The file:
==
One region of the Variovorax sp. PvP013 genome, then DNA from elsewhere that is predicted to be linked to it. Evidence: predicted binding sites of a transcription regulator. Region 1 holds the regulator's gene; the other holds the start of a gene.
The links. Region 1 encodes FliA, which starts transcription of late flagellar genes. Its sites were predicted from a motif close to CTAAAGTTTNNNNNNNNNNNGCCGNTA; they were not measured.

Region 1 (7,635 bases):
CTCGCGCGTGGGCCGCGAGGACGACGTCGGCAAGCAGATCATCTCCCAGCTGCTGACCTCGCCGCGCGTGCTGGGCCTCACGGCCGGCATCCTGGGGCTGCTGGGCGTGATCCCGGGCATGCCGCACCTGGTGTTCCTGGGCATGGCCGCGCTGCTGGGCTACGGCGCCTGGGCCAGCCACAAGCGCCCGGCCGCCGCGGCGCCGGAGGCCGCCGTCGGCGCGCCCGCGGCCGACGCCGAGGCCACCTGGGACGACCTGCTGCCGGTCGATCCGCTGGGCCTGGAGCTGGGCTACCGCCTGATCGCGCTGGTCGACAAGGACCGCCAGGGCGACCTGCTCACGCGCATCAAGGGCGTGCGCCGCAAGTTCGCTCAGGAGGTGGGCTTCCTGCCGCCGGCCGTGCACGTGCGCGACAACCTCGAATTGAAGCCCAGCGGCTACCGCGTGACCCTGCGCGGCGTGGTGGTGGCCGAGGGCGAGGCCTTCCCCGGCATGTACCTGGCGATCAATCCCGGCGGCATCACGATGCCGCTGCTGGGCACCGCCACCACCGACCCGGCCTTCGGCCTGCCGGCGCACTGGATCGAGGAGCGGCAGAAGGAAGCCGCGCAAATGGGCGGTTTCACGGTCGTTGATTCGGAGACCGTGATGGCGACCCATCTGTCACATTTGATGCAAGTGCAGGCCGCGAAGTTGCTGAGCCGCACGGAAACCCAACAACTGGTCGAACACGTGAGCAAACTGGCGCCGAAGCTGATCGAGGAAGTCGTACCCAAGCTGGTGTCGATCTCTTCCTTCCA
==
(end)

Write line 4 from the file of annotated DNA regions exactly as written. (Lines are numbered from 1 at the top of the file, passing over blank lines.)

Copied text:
CTCGCGCGTGGGCCGCGAGGACGACGTCGGCAAGCAGATCATCTCCCAGCTGCTGACCTCGCCGCGCGTGCTGGGCCTCACGGCCGGCATCCTGGGGCTGCTGGGCGTGATCCCGGGCATGCCGCACCTGGTGTTCCTGGGCATGGCCGCGCTGCTGGGCTACGGCGCCTGGGCCAGCCACAAGCGCCCGGCCGCCGCGGCGCCGGAGGCCGCCGTCGGCGCGCCCGCGGCCGACGCCGAGGCCACCTGGGACGACCTGCTGCCGGTCGATCCGCTGGGCCTGGAGCTGGGCTACCGCCTGATCGCGCTGGTCGACAAGGACCGCCAGGGCGACCTGCTCACGCGCATCAAGGGCGTGCGCCGCAAGTTCGCTCAGGAGGTGGGCTTCCTGCCGCCGGCCGTGCACGTGCGCGACAACCTCGAATTGAAGCCCAGCGGCTACCGCGTGACCCTGCGCGGCGTGGTGGTGGCCGAGGGCGAGGCCTTCCCCGGCATGTACCTGGCGATCAATCCCGGCGGCATCACGATGCCGCTGCTGGGCACCGCCACCACCGACCCGGCCTTCGGCCTGCCGGCGCACTGGATCGAGGAGCGGCAGAAGGAAGCCGCGCAAATGGGCGGTTTCACGGTCGTTGATTCGGAGACCGTGATGGCGACCCATCTGTCACATTTGATGCAAGTGCAGGCCGCGAAGTTGCTGAGCCGCACGGAAACCCAACAACTGGTCGAACACGTGAGCAAACTGGCGCCGAAGCTGATCGAGGAAGTCGTACCCAAGCTGGTGTCGATCTCTTCCTTCCA